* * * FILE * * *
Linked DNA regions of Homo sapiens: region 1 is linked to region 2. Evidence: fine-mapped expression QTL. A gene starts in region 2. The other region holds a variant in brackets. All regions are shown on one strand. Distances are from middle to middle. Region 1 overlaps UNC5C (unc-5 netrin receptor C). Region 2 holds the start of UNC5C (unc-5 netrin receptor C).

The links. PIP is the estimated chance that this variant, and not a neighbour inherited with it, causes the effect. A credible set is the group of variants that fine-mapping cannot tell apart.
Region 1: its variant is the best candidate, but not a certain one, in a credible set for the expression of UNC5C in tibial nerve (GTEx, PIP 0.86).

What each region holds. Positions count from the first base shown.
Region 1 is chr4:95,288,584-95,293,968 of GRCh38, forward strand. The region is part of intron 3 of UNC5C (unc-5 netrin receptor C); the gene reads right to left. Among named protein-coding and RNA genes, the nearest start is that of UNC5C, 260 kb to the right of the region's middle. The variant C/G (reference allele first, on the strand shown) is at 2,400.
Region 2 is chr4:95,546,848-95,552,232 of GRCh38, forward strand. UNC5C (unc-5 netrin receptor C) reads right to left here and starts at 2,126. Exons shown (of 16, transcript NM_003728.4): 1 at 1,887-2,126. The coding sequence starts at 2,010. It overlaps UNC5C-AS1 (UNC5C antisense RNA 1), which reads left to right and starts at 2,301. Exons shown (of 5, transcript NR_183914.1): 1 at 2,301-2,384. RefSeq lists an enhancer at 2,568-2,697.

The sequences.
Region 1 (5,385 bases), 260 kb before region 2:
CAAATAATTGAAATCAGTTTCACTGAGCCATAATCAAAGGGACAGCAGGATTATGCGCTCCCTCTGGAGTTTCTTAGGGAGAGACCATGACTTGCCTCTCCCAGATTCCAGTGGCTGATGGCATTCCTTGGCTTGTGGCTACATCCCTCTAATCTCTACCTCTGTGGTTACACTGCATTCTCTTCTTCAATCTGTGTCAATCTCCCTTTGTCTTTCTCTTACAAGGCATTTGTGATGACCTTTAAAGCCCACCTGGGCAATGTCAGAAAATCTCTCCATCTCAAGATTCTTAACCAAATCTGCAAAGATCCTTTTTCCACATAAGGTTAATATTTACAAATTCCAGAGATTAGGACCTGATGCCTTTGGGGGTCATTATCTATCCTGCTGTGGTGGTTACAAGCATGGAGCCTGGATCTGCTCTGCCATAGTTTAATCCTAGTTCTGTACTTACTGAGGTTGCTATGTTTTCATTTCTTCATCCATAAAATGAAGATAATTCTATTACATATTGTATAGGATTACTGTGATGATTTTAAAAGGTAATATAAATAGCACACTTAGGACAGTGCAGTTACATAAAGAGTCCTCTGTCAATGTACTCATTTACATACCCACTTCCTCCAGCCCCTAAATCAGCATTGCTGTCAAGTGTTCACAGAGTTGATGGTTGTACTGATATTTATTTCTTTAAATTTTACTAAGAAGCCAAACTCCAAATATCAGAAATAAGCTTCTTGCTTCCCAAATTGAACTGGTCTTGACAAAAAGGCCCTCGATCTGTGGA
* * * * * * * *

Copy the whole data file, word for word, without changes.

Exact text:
Linked DNA regions of Homo sapiens: region 1 is linked to region 2. Evidence: fine-mapped expression QTL. A gene starts in region 2. The other region holds a variant in brackets. All regions are shown on one strand. Distances are from middle to middle. Region 1 overlaps UNC5C (unc-5 netrin receptor C). Region 2 holds the start of UNC5C (unc-5 netrin receptor C).

The links. PIP is the estimated chance that this variant, and not a neighbour inherited with it, causes the effect. A credible set is the group of variants that fine-mapping cannot tell apart.
Region 1: its variant is the best candidate, but not a certain one, in a credible set for the expression of UNC5C in tibial nerve (GTEx, PIP 0.86).

What each region holds. Positions count from the first base shown.
Region 1 is chr4:95,288,584-95,293,968 of GRCh38, forward strand. The region is part of intron 3 of UNC5C (unc-5 netrin receptor C); the gene reads right to left. Among named protein-coding and RNA genes, the nearest start is that of UNC5C, 260 kb to the right of the region's middle. The variant C/G (reference allele first, on the strand shown) is at 2,400.
Region 2 is chr4:95,546,848-95,552,232 of GRCh38, forward strand. UNC5C (unc-5 netrin receptor C) reads right to left here and starts at 2,126. Exons shown (of 16, transcript NM_003728.4): 1 at 1,887-2,126. The coding sequence starts at 2,010. It overlaps UNC5C-AS1 (UNC5C antisense RNA 1), which reads left to right and starts at 2,301. Exons shown (of 5, transcript NR_183914.1): 1 at 2,301-2,384. RefSeq lists an enhancer at 2,568-2,697.

The sequences.
Region 1 (5,385 bases), 260 kb before region 2:
CAAATAATTGAAATCAGTTTCACTGAGCCATAATCAAAGGGACAGCAGGATTATGCGCTCCCTCTGGAGTTTCTTAGGGAGAGACCATGACTTGCCTCTCCCAGATTCCAGTGGCTGATGGCATTCCTTGGCTTGTGGCTACATCCCTCTAATCTCTACCTCTGTGGTTACACTGCATTCTCTTCTTCAATCTGTGTCAATCTCCCTTTGTCTTTCTCTTACAAGGCATTTGTGATGACCTTTAAAGCCCACCTGGGCAATGTCAGAAAATCTCTCCATCTCAAGATTCTTAACCAAATCTGCAAAGATCCTTTTTCCACATAAGGTTAATATTTACAAATTCCAGAGATTAGGACCTGATGCCTTTGGGGGTCATTATCTATCCTGCTGTGGTGGTTACAAGCATGGAGCCTGGATCTGCTCTGCCATAGTTTAATCCTAGTTCTGTACTTACTGAGGTTGCTATGTTTTCATTTCTTCATCCATAAAATGAAGATAATTCTATTACATATTGTATAGGATTACTGTGATGATTTTAAAAGGTAATATAAATAGCACACTTAGGACAGTGCAGTTACATAAAGAGTCCTCTGTCAATGTACTCATTTACATACCCACTTCCTCCAGCCCCTAAATCAGCATTGCTGTCAAGTGTTCACAGAGTTGATGGTTGTACTGATATTTATTTCTTTAAATTTTACTAAGAAGCCAAACTCCAAATATCAGAAATAAGCTTCTTGCTTCCCAAATTGAACTGGTCTTGACAAAAAGGCCCTCGATCTGTGGA